If your urine's color lightens after you start drinking more water, then in all likelihood, dehydration was the cause. But dark urine can be a sign of a number of medical conditions, so if you're not sure if dehydration was the reason for your urine's change in color, contact your health care professional. Remember, even though bathroom-related subjects can be embarrassing to talk about, it's better to be safe than sorry. And don't forget to bring a list of foods you've eaten recently, especially if those include berries, fava beans, beets, or rhubarb.

Feeling dizzy

In the second "Pirates of the Caribbean" movie, Will Turner (Orlando Bloom) and James Norrington (Jack Davenport) swordfight on top and inside of a giant rolling wheel. When the wheel finally comes to a stop, the two men emerge staggering and barely able to stay on their feet. The scene is funny in part because we've all felt dizzy on certain occasions. But if you're experiencing dizziness for no apparent reason, your body might be trying to tell you that you're dehydrated.

As Healthline explains, common symptoms of dizziness like having difficulty maintaining your balance and feeling lightheaded could be because your body's fluids are too low. Other typical traits of dizziness include feeling like you're swimming or floating. And, yes, even though it's common in movies for someone who's dizzy to throw up, dizziness can really make you feel nauseous and cause vomiting. In addition, you can faint from being dizzy, whether or not dehydration is the root cause.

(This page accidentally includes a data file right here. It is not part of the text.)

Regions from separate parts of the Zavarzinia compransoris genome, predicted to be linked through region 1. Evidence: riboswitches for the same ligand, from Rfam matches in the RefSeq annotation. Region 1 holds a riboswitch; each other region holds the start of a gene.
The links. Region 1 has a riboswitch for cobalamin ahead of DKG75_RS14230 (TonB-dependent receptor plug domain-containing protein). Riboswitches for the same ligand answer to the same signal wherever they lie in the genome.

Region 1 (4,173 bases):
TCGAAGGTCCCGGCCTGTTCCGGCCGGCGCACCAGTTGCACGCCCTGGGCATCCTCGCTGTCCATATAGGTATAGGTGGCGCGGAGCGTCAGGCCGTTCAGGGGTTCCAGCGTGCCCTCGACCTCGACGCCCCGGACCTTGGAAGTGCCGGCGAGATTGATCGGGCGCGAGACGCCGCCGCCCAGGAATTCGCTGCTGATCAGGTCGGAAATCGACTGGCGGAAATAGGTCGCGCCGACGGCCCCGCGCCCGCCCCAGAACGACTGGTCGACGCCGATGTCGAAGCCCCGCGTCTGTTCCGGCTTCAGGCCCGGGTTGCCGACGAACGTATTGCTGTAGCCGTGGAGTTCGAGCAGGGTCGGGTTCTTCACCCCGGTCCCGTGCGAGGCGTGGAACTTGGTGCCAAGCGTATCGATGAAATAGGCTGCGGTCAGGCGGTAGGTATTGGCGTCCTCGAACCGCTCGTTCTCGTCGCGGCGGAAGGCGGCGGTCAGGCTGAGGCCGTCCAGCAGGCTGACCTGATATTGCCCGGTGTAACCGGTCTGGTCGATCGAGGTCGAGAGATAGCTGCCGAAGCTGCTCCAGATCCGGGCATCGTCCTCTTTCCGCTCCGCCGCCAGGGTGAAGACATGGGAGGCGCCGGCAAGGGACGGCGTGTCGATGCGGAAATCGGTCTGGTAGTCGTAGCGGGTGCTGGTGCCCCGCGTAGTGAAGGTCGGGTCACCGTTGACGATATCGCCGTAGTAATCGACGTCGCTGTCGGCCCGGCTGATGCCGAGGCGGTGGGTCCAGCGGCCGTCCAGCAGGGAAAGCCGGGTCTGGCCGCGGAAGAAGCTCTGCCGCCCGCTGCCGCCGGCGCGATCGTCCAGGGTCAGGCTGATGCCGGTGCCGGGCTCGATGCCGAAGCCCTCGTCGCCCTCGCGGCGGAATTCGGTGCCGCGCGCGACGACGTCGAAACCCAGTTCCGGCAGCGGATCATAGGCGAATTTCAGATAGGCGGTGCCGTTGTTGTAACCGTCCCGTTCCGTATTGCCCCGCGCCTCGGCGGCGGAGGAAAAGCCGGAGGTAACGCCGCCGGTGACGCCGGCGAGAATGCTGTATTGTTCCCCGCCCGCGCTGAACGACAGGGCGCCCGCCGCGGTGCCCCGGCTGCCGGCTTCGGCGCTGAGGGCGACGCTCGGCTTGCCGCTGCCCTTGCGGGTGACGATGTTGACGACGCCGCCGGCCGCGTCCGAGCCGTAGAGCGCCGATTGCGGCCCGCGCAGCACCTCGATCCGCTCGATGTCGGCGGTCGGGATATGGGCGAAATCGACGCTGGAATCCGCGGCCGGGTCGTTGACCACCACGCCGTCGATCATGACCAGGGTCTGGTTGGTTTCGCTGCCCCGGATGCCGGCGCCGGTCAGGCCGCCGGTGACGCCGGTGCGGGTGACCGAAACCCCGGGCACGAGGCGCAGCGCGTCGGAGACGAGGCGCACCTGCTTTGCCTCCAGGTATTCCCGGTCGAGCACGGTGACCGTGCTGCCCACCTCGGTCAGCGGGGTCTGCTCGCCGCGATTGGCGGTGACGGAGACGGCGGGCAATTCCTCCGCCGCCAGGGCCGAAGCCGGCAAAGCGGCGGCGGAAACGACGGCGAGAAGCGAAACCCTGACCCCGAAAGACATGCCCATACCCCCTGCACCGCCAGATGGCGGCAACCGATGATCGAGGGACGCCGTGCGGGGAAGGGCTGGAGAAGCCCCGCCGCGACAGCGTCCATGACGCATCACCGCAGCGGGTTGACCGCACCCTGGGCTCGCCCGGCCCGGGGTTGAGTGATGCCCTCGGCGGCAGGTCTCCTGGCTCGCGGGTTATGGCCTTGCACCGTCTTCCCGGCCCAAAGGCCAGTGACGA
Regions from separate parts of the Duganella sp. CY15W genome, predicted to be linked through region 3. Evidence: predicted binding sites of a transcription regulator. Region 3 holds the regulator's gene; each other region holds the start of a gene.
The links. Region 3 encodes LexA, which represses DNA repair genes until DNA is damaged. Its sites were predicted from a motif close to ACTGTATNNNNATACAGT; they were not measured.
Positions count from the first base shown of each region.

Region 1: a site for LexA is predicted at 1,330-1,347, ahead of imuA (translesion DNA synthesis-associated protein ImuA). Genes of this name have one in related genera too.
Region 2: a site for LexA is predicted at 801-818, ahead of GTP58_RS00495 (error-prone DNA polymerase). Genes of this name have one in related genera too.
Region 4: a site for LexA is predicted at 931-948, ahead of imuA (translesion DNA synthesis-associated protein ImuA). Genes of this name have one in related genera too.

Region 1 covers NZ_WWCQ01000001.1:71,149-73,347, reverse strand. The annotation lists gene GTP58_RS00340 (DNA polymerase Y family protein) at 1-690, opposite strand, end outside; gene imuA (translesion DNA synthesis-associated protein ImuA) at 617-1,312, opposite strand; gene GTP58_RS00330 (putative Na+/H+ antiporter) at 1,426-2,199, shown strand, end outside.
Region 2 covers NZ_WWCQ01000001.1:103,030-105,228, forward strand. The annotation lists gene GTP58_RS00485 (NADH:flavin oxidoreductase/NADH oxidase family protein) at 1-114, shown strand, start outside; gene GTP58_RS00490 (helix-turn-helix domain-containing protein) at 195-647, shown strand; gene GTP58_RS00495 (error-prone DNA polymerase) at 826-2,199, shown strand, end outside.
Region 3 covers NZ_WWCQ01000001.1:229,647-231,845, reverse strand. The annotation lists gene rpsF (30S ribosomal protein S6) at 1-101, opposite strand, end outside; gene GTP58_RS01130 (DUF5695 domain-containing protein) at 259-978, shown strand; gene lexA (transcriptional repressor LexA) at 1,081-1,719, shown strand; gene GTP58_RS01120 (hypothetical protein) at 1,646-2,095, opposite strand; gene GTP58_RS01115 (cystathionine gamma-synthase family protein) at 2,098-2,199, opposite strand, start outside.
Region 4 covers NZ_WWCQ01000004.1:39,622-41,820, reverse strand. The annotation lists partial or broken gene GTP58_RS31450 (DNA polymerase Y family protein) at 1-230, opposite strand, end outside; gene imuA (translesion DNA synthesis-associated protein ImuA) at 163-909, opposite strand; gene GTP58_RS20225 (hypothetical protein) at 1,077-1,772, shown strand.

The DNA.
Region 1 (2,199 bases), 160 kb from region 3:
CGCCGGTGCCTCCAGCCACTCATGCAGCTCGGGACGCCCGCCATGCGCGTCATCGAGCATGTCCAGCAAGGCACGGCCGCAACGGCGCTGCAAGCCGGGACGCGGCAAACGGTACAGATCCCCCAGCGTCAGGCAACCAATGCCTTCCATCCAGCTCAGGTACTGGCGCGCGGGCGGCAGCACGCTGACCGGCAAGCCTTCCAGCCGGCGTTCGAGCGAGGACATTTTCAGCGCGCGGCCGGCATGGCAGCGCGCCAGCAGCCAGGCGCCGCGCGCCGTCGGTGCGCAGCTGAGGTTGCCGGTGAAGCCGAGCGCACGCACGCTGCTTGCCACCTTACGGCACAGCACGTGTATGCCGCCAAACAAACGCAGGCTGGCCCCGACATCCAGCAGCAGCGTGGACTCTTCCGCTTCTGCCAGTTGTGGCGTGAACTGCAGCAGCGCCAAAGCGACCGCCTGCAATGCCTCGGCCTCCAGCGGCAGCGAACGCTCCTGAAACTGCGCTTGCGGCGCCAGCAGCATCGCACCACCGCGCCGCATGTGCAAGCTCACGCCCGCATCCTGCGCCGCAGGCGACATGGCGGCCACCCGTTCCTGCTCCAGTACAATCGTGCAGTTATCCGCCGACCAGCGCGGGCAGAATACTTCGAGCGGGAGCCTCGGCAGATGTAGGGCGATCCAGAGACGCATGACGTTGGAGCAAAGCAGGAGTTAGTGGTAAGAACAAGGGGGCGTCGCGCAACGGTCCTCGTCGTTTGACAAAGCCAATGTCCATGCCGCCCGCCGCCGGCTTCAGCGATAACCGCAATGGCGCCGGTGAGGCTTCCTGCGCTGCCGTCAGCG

Yes, feeling dizzy can be a symptom of more than just being dehydrated. Dizzy spells can also occur because of issues with the inner ear and migraines. And while it isn't common, feeling dizzy is sometimes a red flag of more serious health problems like a brain disorder, a malignant tumor, or a stroke. So, if you're dizzy — especially if you're also experiencing nausea, vomiting, and lightheadedness to the point that you're fainting — you should call 911.


It's understandable to confuse a fever for hyperthermia. After all, both involve your body temperature rising. However, as the Cleveland Clinic explains, the reason why your temperature goes up and how these ailments are connected to dehydration are not the same.